I also recommend having a hunting partner on a backpack hunt. Two heads are better than one many times, although it can definitely be done alone. Two guys sharing the load of the backpack gear makes it easier to carry the stuff needed to stay comfortable on a hunt and it also eases the workload when backpacking out game, not to mention someone to swap hunting stories with around the fire at night. Had we planned a little better on the backpack hunt I described above we would have had more than enough room for a tent as we had all brought stuff that was duplicated.
First of all you will need a good backpack. I tend to like the external frame type over the internal. Mine was a Cabela's Alaskan, with the fold down platform (better for packing meat) Whichever backpack you prefer just make sure it has a comfortable waist belt and use it properly. You should be carrying about the same amount of weight on your hips as on your shoulders. Be realistic about what you can carry comfortably.
Of course everyone is gonna have the standard gear for whatever they will hunt with, archery gear or rifle stuff, so there is no need to cover which works best or the shooting tools needed, I just want to stress some basics, like a good shelter. There are so many quality tents out there these days and I do not have a preference, just remember you are going to be carrying it on your back, so lighter is better. After the backpack hunting trip mentioned above I invested in a high quality one man backpacking tent that weighed 3lbs. One piece of hunting gear that I do stress is good quality binoculars. I never carry a spotting scope when backpack hunting because of the weight, but I would rather stay home than be without my Zeiss 10X40's
Good quality leather boots are next on my list of necessities on a backpack hunting trip. Again I don't have a particular brand to pitch here; mine are Cabela's Mountain Hunters. I like boots 8" tall to give plenty of ankle support, but make sure they are well broken-in, and carry extra laces. Don't buy a new pair the week before your hunt. Also a quality sleeping bag, rated for the weather you will be using it in. Goose down is great but you do have to keep it dry. Some of the poly filled bags these days might be the better choice. Another item I carry is a self inflating mattress pad. This insulates you from the cold ground and makes sleeping a lot more comfortable for the little weight it costs you.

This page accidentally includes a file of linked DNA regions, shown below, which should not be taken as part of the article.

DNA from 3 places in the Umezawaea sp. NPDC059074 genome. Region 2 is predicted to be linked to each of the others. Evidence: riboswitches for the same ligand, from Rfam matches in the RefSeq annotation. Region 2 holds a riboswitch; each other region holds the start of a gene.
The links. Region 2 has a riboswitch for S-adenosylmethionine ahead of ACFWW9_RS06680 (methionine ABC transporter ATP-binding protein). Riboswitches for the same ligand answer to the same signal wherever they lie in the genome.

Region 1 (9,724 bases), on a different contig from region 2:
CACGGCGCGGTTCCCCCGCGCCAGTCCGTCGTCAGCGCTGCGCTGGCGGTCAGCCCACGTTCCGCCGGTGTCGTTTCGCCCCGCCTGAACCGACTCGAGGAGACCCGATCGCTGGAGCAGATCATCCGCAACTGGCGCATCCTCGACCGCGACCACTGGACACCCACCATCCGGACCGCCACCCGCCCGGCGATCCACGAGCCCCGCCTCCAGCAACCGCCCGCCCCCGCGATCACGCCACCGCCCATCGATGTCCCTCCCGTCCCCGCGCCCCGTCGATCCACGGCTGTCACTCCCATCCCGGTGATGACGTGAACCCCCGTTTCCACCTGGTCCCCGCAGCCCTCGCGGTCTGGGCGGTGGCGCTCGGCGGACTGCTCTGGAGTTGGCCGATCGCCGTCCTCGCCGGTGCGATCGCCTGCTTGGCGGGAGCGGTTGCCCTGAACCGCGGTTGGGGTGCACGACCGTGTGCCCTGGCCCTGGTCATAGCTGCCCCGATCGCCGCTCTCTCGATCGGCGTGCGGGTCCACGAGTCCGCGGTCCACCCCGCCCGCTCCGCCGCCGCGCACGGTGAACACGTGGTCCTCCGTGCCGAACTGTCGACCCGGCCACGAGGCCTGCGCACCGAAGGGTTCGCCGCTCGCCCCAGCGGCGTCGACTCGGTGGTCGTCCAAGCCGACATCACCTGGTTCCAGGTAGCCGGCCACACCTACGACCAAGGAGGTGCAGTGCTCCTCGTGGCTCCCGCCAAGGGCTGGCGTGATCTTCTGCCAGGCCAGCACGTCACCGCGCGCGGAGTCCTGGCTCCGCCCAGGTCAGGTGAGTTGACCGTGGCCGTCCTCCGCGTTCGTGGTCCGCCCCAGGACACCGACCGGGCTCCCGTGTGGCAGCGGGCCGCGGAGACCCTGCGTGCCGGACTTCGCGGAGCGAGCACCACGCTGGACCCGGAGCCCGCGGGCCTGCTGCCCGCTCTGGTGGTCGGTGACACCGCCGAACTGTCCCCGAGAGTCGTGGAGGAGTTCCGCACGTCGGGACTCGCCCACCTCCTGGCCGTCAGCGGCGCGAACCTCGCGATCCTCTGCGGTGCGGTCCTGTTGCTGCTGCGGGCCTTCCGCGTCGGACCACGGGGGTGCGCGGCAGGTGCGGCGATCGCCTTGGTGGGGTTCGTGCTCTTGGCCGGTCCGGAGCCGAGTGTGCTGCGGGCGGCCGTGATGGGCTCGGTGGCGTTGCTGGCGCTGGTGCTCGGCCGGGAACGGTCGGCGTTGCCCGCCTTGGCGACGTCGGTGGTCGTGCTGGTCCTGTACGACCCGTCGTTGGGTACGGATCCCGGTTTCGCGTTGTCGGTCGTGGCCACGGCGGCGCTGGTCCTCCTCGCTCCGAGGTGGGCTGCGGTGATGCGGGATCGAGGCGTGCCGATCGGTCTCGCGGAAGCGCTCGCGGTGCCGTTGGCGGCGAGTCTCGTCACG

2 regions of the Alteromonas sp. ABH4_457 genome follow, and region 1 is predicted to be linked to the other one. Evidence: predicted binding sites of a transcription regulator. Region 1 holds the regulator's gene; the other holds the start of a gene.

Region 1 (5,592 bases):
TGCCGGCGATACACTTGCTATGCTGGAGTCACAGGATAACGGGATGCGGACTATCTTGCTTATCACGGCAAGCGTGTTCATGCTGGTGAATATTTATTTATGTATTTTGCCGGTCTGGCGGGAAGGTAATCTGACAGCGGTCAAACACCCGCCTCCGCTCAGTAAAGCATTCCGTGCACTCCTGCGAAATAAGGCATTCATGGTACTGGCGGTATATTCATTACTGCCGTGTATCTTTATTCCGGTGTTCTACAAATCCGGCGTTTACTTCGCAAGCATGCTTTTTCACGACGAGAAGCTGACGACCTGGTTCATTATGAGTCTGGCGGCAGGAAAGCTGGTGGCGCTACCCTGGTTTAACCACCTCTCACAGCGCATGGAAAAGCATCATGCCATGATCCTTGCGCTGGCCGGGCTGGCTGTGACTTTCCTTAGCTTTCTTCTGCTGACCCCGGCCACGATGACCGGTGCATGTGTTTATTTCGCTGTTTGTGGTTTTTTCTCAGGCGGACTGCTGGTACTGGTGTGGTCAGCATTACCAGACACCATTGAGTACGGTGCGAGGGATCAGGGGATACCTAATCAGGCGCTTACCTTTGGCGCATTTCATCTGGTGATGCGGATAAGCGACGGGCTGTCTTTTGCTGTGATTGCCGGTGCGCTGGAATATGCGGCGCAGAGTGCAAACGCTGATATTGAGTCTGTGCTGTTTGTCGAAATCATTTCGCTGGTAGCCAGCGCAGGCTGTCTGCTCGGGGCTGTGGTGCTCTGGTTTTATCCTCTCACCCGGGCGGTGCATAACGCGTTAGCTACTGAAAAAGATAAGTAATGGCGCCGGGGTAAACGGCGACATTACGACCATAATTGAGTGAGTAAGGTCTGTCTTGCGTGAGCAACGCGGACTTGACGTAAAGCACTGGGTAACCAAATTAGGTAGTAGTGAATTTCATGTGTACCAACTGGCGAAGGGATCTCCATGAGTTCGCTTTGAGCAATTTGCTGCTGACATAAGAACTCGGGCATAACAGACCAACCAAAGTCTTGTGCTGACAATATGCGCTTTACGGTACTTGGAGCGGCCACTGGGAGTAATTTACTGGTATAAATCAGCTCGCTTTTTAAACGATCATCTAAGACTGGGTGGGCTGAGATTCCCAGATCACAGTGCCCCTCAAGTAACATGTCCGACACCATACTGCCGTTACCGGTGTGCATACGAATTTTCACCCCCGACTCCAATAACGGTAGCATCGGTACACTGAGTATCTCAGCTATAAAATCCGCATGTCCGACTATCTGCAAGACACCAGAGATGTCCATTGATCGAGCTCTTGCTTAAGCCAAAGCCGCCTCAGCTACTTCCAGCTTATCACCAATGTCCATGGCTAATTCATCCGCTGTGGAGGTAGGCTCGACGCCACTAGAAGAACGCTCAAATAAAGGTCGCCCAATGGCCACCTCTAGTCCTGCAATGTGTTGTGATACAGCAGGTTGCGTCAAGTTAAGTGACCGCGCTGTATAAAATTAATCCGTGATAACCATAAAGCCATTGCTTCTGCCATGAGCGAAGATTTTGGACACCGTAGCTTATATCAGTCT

Everyone’s tastes are different when it comes to food so I will just touch on this. My preference has always been MRE's for backpacking. I would carry one for everyday I planned on being out, then a pound or so of minute rice and a couple packs Raman noodles. You may want to open the MRE's and take out the stuff you wouldn't need and seal them back in a zip lock bag to save a little weight. My favorite cook setup is a SVEA liquid gas fueled stove that nestles inside about a quart saucepan with a lid that served as frying pan. I can usually cook 3 or 4 times on it with one tank of gas, and of course carry a good supply of waterproof matches and a failsafe fire starter kit, it might just save your life.
I usually plan to backpack hunt in an area with water so I would not have to carry any very far. A lightweight water purifier or tablets to disinfect water is a good idea, also a collapsible water jug. You certainly want to stay hydrated when backpacking. This is probably a good time to discuss your medical kit. Be sure and include Imodium tablets in case the water or something else gives you a dose of Montezuma’s revenge. Other things such as aspirin, eye drops, Rolaids(for altitude sickness) and your preference on bandages and antibiotic creams. Also think about stuff like moleskin for blisters, and superglue for cuts. I also carry a suture kit, especially if archery hunting, and a good ace bandage. A cell phone may be a good idea these days if there is service in the area, just in case of an emergency. I noticed that there is a new device out now that is a satellite messaging device that can summon help in the event of an emergency, from practically anywhere in the world. It has GPS tracking that can lead help right to your location. Always have a backup plan and be sure and leave instructions behind, on where exactly you will be hunting.